56. 56. Create Benchmarks First  Social Sites  Search Engine Rankings and Referrals  ROI Benchmarks
  57. 57. Framework for Measuring Social Media  Attention – Traffic to Your Content  Participation – Engagement and Interaction to your Content  Authority – Rankings and Inbound Links  Influence
  58. 58. Measuring the Effects of Social Media
  59. 59. Traffic  Visits to Your Website  Page Views  Facebook Brand Pages  Community Pages
  60. 60. Interaction  Comments  Downloading  Voting  Reviews  Tagging  Content Creation
  61. 61. Sales Income that is generated due to social channels.
  62. 62. Leads
  63. 63. Search Marketing  Increase in Search Rankings  Inbound Links  Traffic via Pay-Per-Click
  64. 64. Brand Metrics  Brand Advocates  Recommendations
  65. 65. Customer Engagement  Conversations  Website Traffic  Downloading  Subscriptions  Sentiment  Shared Content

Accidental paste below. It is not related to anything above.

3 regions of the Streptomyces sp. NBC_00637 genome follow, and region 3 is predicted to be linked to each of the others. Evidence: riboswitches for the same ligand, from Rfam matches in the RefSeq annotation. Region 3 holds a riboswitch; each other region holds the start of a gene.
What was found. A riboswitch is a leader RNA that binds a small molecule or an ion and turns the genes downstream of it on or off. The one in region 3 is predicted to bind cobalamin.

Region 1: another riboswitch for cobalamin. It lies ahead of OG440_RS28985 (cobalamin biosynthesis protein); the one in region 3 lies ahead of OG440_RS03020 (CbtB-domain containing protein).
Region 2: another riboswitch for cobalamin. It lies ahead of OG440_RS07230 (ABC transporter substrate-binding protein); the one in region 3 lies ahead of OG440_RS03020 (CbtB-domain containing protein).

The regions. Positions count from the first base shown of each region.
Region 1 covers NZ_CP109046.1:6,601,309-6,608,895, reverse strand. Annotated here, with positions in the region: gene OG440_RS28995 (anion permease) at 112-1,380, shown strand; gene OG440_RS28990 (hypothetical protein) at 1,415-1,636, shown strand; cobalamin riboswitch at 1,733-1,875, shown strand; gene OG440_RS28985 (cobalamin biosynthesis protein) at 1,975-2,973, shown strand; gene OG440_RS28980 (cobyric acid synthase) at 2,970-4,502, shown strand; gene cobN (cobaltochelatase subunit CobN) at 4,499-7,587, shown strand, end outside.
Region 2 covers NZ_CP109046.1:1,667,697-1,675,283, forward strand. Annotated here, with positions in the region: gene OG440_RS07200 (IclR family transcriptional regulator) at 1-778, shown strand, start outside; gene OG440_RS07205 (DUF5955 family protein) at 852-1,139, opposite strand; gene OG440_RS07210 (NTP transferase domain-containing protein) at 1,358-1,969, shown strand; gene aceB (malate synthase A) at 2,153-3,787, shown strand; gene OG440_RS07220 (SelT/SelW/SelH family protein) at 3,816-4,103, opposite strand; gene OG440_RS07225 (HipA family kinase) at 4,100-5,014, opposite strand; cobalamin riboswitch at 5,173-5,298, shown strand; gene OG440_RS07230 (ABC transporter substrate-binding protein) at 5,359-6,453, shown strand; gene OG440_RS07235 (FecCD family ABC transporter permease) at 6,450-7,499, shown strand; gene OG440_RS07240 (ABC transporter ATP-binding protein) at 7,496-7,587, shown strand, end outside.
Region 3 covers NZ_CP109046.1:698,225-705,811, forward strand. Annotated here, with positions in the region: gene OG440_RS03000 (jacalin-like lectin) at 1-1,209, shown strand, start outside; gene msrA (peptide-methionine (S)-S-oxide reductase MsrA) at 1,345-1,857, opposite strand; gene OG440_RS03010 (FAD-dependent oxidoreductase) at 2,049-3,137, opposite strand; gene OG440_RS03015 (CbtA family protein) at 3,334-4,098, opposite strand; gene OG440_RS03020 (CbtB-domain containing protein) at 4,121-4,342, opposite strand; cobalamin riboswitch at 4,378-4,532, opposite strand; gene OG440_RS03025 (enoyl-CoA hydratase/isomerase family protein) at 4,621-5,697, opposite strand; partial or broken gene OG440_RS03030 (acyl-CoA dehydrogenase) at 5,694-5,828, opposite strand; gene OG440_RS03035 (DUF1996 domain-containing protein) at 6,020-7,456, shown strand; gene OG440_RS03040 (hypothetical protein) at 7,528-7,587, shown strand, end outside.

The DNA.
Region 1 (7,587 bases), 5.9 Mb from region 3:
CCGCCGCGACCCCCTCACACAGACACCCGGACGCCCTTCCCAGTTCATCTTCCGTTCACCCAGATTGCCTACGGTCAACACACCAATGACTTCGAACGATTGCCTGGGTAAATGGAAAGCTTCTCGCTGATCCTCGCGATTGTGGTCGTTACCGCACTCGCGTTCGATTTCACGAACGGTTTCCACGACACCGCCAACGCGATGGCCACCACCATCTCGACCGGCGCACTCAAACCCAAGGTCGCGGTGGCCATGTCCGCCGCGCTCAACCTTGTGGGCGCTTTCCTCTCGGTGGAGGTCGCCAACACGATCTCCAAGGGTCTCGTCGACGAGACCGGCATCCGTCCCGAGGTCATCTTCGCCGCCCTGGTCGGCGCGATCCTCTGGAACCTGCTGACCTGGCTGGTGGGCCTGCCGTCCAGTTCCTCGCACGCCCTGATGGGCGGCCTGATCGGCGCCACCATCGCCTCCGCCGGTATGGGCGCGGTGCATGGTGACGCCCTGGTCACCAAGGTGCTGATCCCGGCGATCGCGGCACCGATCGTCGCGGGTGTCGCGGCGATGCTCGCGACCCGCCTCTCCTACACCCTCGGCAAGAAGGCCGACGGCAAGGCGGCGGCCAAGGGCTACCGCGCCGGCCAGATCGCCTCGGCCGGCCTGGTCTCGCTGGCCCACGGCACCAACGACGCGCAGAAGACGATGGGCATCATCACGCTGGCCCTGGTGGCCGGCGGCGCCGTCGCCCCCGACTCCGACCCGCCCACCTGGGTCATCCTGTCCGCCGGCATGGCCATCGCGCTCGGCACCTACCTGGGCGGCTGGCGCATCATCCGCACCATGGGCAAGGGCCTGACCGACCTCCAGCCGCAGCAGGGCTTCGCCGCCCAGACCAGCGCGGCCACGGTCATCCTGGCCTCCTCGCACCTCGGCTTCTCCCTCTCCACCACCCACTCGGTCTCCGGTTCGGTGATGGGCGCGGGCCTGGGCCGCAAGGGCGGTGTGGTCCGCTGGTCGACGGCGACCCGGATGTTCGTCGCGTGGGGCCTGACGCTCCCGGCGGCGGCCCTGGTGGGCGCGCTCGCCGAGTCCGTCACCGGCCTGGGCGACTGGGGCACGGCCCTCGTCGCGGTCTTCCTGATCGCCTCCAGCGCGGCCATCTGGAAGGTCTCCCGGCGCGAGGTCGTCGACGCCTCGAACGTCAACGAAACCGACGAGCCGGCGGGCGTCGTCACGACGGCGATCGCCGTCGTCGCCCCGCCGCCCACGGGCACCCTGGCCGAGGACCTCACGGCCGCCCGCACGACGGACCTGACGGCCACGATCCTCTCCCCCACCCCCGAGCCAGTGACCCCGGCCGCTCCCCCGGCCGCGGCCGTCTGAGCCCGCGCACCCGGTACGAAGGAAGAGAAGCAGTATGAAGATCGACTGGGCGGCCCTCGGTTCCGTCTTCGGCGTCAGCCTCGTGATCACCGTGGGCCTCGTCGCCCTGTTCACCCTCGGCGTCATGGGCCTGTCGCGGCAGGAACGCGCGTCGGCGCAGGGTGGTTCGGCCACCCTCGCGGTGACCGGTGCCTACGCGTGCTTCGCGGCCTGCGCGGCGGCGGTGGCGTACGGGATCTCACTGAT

66. 66. Retention  Return Visits  Brand Advocates
  67. 67. Profits
  68. 68. The Future Is Collaboration •Engaged customers are your best R&D. •Being a partner is better than being a supplier. •Collaborative partners will market for you.
  69. 69. Internal Changes Nothing •Listening – Employees want a voice and to be heard •Participating – Providing them with access, information and empowering them to share breeds loyalty •Collaborating – Embracing employees as stakeholders and collaborators is a proven business model
  70. 70. Social Media Club Photo by Aaron Marshall Provides Answers | Michelle Jones | | |@michellej David Finch| | | @davidfinch Brendan Jackson | | | @jackbr4 Jason Falls || | @jasonfalls